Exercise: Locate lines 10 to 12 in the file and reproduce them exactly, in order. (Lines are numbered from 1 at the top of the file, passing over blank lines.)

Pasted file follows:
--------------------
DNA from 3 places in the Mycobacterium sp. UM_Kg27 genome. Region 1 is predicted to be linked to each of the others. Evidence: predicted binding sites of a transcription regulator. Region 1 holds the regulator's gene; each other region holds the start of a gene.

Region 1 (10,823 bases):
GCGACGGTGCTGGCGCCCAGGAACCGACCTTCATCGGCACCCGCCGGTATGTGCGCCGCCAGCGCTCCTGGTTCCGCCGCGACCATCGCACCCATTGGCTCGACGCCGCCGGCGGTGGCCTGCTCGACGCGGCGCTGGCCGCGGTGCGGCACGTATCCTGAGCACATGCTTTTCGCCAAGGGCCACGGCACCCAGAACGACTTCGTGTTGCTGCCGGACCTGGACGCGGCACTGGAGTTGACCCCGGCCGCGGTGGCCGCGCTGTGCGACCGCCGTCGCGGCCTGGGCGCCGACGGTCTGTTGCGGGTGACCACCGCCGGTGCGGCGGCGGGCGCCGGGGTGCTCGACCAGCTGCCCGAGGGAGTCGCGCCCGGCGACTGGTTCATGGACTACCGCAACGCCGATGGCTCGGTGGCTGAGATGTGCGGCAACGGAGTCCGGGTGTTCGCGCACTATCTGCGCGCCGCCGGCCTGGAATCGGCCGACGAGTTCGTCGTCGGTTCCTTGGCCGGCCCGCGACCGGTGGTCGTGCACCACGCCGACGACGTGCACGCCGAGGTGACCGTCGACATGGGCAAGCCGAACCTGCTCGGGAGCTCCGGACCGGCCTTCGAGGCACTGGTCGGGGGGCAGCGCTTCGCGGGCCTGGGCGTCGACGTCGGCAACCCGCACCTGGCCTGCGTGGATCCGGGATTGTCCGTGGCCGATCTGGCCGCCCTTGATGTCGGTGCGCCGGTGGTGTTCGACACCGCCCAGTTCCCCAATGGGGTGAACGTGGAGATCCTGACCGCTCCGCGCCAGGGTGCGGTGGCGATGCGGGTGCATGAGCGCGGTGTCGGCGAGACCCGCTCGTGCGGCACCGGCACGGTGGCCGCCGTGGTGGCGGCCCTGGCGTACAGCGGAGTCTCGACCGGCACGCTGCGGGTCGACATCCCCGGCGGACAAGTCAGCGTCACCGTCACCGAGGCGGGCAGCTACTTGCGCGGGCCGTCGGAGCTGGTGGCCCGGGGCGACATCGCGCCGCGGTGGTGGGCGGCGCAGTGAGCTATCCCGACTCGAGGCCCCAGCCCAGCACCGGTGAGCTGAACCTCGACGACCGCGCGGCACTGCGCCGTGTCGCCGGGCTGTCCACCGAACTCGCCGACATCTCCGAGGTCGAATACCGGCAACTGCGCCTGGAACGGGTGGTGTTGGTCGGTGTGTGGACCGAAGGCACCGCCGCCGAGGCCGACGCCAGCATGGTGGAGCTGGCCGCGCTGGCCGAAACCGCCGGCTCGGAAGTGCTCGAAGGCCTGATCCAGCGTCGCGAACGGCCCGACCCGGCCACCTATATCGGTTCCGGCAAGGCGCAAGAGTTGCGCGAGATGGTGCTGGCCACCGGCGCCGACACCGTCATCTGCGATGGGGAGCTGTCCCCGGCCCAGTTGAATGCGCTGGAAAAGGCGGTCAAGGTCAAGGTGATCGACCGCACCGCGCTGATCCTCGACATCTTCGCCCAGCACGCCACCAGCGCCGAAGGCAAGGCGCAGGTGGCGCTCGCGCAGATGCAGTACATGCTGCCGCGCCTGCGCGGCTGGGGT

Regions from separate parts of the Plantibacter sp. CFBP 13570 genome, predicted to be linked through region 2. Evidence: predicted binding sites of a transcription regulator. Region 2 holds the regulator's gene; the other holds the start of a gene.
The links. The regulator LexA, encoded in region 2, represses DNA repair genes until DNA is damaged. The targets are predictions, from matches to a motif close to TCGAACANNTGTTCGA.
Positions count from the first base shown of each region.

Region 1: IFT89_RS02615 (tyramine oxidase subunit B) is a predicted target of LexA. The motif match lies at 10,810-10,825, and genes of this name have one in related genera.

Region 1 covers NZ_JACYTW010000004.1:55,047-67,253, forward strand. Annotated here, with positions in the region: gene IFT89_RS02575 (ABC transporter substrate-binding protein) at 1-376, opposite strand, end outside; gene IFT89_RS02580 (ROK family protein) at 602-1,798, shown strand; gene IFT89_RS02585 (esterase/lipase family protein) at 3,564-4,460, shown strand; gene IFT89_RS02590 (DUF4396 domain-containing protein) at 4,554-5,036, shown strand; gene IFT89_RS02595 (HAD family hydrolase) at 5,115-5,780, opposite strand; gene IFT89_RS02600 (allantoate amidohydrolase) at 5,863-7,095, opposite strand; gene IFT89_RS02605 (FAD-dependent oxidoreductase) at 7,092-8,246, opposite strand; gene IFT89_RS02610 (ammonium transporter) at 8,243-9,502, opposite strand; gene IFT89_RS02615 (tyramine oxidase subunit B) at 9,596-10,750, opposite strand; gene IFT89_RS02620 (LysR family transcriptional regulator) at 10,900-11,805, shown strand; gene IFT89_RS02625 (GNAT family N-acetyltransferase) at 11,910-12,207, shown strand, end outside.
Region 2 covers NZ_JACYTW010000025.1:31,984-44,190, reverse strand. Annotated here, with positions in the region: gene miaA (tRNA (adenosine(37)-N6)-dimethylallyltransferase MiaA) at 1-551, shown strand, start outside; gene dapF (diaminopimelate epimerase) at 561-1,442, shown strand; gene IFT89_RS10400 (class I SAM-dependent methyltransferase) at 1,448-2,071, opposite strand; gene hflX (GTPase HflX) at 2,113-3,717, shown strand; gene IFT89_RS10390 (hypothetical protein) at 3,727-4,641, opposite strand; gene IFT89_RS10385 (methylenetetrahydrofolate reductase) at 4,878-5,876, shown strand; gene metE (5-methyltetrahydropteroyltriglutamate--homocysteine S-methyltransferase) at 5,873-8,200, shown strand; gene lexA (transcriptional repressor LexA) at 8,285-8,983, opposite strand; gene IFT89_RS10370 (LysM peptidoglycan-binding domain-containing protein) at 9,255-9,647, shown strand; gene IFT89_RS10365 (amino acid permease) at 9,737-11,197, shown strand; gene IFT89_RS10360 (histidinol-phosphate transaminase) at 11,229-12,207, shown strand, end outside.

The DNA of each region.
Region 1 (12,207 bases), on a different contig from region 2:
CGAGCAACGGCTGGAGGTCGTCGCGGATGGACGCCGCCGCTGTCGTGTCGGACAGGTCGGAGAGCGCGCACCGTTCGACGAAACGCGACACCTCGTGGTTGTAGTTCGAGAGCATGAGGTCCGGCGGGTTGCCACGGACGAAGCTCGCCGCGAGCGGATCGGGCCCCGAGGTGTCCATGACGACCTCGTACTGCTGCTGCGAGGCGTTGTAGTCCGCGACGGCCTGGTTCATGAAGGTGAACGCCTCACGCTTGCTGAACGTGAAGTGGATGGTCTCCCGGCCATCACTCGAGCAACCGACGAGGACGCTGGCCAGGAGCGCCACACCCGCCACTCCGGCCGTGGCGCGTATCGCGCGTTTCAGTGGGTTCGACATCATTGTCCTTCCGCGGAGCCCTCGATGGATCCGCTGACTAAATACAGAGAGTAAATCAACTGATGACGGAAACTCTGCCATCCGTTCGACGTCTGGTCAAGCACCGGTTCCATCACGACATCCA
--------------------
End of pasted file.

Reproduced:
The DNA of each region.
Region 1 (12,207 bases), on a different contig from region 2:
CGAGCAACGGCTGGAGGTCGTCGCGGATGGACGCCGCCGCTGTCGTGTCGGACAGGTCGGAGAGCGCGCACCGTTCGACGAAACGCGACACCTCGTGGTTGTAGTTCGAGAGCATGAGGTCCGGCGGGTTGCCACGGACGAAGCTCGCCGCGAGCGGATCGGGCCCCGAGGTGTCCATGACGACCTCGTACTGCTGCTGCGAGGCGTTGTAGTCCGCGACGGCCTGGTTCATGAAGGTGAACGCCTCACGCTTGCTGAACGTGAAGTGGATGGTCTCCCGGCCATCACTCGAGCAACCGACGAGGACGCTGGCCAGGAGCGCCACACCCGCCACTCCGGCCGTGGCGCGTATCGCGCGTTTCAGTGGGTTCGACATCATTGTCCTTCCGCGGAGCCCTCGATGGATCCGCTGACTAAATACAGAGAGTAAATCAACTGATGACGGAAACTCTGCCATCCGTTCGACGTCTGGTCAAGCACCGGTTCCATCACGACATCCA